Iraq: more Shi’ite pilgrims killed; more terror in Kirkuk

Suicide bombers struck Shi’ite pilgrims in Baghdad and a Kurdish rally in Kirkuk July 28, killing at least 57 people and wounding nearly 300, police said. Three female bombers detonated their explosive vests in the middle of a group of pilgrims in Baghdad, moments after a roadside bomb attack. At least 32 were killed and wounded 102. In Kirkuk, 25 were killed and 185 wounded when a blast tore through a crowd of Kurds protesting against a draft provincial elections law. Authorities said the Kirkuk bomber was also a woman. (Gulf Daily News, July 29)

At least a million people are expected to take part in the Shi’ite pilgrimage in Baghdad, which marks the death of Shia’s revered imam Musa Kadhim. The day before the blasts, gunmen killed seven pilgrims in Madin, a town south of Baghdad. (Canberra Times, July 29)

The Kirkuk attack targeted a rally to protest a draft provincial elections law that is being debated in Iraq’s parliament. Kurdish objections over a proposed power-sharing formula on Kirkuk’s provincial council have blocked the law. The rally was called by the Kurdistan Democratic Party (KDP). (AFP, AP, July 28)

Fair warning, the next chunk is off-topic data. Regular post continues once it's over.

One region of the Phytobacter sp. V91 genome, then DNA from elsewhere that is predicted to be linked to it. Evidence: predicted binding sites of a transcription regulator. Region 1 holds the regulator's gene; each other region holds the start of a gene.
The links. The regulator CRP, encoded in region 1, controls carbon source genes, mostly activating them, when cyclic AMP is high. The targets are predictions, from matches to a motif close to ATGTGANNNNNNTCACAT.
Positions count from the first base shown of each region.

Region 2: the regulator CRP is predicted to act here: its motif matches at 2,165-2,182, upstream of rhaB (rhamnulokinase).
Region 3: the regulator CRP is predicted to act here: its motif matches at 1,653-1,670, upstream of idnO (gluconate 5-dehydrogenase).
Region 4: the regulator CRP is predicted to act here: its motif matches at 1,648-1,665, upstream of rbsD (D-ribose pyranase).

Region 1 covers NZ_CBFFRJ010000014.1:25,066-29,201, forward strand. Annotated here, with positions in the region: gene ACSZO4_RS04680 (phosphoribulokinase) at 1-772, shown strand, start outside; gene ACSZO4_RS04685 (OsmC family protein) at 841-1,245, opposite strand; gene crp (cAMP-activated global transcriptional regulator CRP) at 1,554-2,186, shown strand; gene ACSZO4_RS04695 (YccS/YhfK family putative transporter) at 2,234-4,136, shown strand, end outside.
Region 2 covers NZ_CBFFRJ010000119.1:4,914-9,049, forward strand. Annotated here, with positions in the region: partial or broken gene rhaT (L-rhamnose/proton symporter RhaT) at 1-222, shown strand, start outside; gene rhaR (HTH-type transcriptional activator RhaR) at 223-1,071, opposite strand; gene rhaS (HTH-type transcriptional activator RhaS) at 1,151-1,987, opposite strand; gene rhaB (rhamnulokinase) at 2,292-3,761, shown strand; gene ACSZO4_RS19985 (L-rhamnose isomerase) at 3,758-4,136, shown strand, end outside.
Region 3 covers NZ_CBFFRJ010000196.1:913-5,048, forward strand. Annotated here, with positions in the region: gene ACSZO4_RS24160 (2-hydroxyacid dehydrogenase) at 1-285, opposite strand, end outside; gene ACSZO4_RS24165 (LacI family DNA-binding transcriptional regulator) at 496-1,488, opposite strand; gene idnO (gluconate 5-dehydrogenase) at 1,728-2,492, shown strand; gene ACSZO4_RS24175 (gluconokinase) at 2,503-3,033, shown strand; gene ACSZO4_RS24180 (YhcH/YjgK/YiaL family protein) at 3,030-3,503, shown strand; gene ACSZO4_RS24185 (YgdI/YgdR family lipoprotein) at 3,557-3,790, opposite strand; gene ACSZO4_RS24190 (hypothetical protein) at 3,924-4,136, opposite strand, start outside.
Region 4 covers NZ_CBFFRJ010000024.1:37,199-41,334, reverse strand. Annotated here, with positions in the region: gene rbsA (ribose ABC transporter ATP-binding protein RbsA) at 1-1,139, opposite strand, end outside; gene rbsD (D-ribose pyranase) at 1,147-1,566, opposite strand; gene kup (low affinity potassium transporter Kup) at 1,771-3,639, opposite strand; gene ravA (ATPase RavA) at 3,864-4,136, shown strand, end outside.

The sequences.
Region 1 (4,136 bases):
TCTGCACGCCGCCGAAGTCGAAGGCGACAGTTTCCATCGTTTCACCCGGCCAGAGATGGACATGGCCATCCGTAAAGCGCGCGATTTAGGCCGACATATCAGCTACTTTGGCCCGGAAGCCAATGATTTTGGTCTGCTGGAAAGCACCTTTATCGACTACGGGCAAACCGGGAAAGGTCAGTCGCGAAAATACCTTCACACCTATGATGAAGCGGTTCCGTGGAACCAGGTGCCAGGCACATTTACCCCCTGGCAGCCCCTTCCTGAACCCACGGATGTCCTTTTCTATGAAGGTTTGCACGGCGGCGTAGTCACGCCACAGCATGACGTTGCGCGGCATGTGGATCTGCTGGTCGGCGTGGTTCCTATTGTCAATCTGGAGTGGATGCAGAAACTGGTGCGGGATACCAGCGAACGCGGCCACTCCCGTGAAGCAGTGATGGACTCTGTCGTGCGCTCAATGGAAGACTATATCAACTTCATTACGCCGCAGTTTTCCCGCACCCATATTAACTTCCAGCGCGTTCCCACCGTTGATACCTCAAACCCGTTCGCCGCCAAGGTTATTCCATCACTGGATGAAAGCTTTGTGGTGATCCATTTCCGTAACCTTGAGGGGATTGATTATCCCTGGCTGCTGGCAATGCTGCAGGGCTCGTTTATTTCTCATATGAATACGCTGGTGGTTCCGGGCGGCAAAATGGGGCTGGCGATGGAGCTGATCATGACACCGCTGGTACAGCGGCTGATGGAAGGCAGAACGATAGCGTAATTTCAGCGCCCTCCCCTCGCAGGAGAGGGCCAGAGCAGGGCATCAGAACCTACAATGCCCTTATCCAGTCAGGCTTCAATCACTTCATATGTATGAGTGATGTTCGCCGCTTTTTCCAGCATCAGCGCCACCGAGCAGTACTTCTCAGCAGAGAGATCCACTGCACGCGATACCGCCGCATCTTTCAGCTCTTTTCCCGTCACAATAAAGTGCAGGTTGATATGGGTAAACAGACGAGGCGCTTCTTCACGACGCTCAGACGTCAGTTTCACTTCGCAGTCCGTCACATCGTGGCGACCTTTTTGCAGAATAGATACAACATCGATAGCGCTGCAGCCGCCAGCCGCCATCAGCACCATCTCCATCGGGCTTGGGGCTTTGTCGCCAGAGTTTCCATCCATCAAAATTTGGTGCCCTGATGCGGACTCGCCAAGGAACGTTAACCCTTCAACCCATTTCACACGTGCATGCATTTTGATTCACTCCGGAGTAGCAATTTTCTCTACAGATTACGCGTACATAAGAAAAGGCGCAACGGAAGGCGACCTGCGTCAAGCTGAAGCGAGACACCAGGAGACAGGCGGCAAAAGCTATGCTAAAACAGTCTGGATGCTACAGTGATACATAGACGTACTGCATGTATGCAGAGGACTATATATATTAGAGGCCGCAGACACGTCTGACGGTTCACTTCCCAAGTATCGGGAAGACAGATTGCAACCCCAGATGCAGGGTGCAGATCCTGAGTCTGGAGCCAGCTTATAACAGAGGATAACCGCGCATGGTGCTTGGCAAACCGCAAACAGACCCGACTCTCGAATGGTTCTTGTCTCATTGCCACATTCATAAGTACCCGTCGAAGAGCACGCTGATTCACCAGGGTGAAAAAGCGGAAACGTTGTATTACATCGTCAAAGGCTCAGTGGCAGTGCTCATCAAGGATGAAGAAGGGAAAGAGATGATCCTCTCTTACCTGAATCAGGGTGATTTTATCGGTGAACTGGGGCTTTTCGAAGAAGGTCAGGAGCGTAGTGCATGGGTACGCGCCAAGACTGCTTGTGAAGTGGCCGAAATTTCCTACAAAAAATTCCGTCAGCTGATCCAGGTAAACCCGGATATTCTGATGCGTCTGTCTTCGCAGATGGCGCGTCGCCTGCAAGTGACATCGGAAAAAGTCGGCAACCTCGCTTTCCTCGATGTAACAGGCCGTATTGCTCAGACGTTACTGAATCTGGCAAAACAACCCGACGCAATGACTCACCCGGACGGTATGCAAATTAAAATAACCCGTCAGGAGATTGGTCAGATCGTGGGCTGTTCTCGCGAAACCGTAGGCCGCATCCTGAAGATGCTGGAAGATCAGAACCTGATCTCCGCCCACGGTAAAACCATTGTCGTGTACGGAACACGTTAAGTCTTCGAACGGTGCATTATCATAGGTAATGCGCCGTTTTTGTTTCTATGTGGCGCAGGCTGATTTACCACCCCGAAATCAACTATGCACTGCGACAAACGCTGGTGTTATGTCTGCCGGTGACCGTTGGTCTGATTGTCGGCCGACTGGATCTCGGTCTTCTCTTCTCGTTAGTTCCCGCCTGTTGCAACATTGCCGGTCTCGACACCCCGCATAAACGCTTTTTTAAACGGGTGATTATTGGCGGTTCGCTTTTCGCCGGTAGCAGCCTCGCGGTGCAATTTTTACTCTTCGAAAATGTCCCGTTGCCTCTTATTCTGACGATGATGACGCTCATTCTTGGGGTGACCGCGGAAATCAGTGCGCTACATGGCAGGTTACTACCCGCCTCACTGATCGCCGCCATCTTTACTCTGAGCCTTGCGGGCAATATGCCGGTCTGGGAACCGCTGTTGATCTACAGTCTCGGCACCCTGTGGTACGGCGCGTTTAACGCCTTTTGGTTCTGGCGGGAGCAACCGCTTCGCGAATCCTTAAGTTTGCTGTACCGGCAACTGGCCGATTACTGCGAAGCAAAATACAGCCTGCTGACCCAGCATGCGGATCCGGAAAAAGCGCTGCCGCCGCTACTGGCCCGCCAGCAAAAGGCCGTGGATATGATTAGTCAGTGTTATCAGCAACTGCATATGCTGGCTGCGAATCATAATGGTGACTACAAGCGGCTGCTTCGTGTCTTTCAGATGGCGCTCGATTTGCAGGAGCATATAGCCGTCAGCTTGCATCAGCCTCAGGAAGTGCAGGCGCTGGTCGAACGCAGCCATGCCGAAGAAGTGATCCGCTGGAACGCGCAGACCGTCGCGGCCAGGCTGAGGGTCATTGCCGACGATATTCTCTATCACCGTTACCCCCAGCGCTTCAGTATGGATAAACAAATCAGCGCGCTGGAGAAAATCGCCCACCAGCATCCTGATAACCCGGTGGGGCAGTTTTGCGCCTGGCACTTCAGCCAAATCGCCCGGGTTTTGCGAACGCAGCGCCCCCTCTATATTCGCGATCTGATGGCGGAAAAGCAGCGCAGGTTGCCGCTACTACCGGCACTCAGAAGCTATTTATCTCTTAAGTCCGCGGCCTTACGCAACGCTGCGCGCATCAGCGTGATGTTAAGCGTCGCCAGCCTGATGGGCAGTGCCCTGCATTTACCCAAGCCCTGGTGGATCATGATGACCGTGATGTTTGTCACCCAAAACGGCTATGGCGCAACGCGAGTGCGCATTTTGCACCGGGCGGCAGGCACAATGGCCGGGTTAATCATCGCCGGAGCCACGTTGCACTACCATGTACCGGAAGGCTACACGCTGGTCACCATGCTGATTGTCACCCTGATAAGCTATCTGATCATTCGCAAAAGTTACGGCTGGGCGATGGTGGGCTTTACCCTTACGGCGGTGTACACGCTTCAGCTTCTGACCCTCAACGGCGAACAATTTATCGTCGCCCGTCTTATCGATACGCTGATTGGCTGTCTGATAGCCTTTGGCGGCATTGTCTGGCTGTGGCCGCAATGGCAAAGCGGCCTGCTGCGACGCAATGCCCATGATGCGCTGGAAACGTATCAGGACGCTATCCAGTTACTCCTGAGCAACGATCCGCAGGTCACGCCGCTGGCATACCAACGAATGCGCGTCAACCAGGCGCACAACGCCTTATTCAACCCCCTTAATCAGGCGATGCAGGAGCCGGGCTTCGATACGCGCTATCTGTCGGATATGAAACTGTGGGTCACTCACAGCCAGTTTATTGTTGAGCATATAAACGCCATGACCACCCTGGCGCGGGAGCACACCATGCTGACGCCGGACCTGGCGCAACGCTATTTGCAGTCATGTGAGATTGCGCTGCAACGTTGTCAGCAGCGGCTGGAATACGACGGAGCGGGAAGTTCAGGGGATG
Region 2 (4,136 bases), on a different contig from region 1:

Although the Kirkuk attack bore all the hallmarks of al-Qaeda-type Sunni Arab jihadists, Kurds took the bombing as an excuse to attack the local Turkmen population, attacking Turkmen political offices and setting their buildings ablaze. When Turkmen guards opened fire, at least 12 Kurds were killed. A local Kurdish militia known as the Asaish is reported to have led the attacks on Turkmen targets. After the fracas, the head of the Turkmen Front, Saadeddin Arkej, stormed out of negotiations in Baghdad to resolve the legislative dispute. (NYT, July 29)

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